In August of 2022, LastPass announced that one of their developer accounts had been compromised, with the attackers having stolen some of their source code. They said at the time that none of their customer data had been taken. However, in December, they announced that information gathered during that attack had subsequently been used to target another employee, and the second attack resulted in the theft of customer data, including password vaults.
What was taken?
The stolen vault data includes some unencrypted fields, as well as encrypted data. The unencrypted data includes things like your customer data, such as the company name, your billing address, and your contact email. It also includes the url for the website associated with a password entry. Encrypted data includes the username and password for the password entry, as well as secure notes.
How does this impact me?
At a basic level, the attackers now know that you use LastPass, and they have your contact information. They also know which websites you use LastPass on. This information could be used for phishing attacks or financial crimes.
Since the password data is encrypted, they do not have immediate access to all the websites you saved credentials for. The impact of this is dependent upon a few factors:
- How secure your master password is. The easier it is, the quicker they can crack it and gain access to all of your credentials. Having 2 factor enabled on your LastPass account does not help in this situation, as they already have your password data, and do not need to log into your LastPass account. Note that things like making sure you use Upper and lower case, numbers, and special symbols does not necessarily mean your password is more secure. For example, Password@1234 fulfills all of those requirements, but to someone attempting to crack it, it would likely be broken sooner than Gkdhwkdn$0185, even though both of those use the same sequence of characters. This is because the crackers are going to try to target the more common passwords first, as it is cheaper to do that for them than to just randomly let the computer run and guess every possible combination.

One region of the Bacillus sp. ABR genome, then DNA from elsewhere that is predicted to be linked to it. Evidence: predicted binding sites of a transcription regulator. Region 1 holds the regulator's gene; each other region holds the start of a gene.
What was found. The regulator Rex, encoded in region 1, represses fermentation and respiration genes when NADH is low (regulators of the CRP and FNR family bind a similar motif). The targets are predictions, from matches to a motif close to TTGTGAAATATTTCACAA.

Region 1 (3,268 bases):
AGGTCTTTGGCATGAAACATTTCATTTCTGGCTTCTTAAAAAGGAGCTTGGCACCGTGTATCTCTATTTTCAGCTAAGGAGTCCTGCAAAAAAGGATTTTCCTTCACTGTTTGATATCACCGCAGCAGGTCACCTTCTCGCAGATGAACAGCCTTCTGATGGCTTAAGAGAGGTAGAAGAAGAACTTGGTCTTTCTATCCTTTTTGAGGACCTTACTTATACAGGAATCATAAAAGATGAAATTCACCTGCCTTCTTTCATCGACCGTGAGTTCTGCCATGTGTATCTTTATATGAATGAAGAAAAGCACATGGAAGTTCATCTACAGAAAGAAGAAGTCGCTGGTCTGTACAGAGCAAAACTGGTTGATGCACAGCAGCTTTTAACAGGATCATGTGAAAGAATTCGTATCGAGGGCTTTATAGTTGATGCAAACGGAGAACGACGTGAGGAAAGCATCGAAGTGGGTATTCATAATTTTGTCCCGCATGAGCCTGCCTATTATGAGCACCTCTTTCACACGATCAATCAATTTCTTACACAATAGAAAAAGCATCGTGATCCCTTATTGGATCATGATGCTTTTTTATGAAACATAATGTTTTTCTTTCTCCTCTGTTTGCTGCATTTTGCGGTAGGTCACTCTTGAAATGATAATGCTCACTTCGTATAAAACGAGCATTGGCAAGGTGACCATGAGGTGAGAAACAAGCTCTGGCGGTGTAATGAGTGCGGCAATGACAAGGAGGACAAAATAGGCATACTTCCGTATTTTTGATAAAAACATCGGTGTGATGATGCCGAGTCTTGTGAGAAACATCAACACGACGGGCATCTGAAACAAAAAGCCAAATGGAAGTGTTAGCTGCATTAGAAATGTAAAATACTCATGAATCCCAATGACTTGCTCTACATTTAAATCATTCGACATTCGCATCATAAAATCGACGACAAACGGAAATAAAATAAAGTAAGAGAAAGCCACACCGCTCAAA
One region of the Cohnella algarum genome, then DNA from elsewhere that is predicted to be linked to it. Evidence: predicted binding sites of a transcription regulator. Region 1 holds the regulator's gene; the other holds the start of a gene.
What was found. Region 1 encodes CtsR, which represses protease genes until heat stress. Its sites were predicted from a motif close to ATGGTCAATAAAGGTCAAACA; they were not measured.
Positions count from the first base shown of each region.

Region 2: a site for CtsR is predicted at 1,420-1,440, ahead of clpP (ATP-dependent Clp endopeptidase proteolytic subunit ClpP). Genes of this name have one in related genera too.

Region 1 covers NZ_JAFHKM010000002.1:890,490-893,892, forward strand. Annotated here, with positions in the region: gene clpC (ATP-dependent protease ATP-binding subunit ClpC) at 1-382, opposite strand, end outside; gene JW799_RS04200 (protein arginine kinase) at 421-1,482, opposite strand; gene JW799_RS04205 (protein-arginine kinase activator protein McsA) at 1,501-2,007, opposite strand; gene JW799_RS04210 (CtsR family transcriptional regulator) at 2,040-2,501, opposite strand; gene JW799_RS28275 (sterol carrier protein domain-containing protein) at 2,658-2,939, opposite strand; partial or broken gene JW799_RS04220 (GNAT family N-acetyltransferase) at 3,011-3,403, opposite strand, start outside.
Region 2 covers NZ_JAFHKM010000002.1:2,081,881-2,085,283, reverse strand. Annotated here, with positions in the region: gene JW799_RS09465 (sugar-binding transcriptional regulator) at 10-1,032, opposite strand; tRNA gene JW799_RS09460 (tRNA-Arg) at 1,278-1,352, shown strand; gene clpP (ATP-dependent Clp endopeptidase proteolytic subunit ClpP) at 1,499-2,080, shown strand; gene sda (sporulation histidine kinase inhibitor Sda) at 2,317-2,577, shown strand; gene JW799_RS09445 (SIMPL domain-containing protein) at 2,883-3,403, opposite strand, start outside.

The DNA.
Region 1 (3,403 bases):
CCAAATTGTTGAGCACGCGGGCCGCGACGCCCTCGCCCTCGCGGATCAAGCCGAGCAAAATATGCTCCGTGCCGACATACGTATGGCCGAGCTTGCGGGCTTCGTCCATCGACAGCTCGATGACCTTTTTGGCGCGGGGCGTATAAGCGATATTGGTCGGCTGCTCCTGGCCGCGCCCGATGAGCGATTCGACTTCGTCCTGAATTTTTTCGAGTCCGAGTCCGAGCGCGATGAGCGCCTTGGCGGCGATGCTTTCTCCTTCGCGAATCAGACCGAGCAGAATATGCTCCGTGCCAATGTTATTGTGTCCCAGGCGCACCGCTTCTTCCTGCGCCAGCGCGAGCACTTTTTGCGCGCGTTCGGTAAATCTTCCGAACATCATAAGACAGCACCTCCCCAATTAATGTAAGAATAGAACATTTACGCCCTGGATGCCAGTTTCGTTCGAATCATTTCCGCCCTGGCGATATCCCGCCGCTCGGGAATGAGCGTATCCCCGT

- How recently you signed up for LastPass or changed the default security settings. When LastPass encrypts your password, it uses the PBKDF2 algorithm. With this, there is a specified number of iterations that are run. The more iterations, the longer it takes to encrypt/decrypt the password, but the more secure it is. Currently, LastPass sets the account to 100,100 iterations. However, older accounts are using significantly less iterations, a few years ago it was only 5,000. So if you have an older account, and have never updated the number of iterations, your master password is easier to calculate, and thus your vault data is less secure.
- How badly they want your data. Cracking passwords costs time and money. More computing resources costs more money, so it becomes a question of how badly they want into your accounts. If you are a major politician, or some famous journalist, you are more likely to be targeted than some grandmother who only checks Pinterest and talks to her grandchildren on Facebook.
What should I do about this?
If you are a high-risk individual, change every password for every account you had stored in LastPass. Yesterday. And enable 2 factor on as many of those accounts as possible. That way, even if they do get the credentials for the site, the 2nd factor will prevent them from gaining access.
If you are a much lower-risk individual, you should still change all the passwords. How quickly you do that is dependent upon what you feel the threat is to your accounts. Things like banking or your main email accounts are likely a higher priority than random accounts for forums that you barely use. Also, take this opportunity to improve the security of any of the accounts that you are using, like improving the passwords being used that might not have been updated in years, to adding 2 factor for sites that support it.
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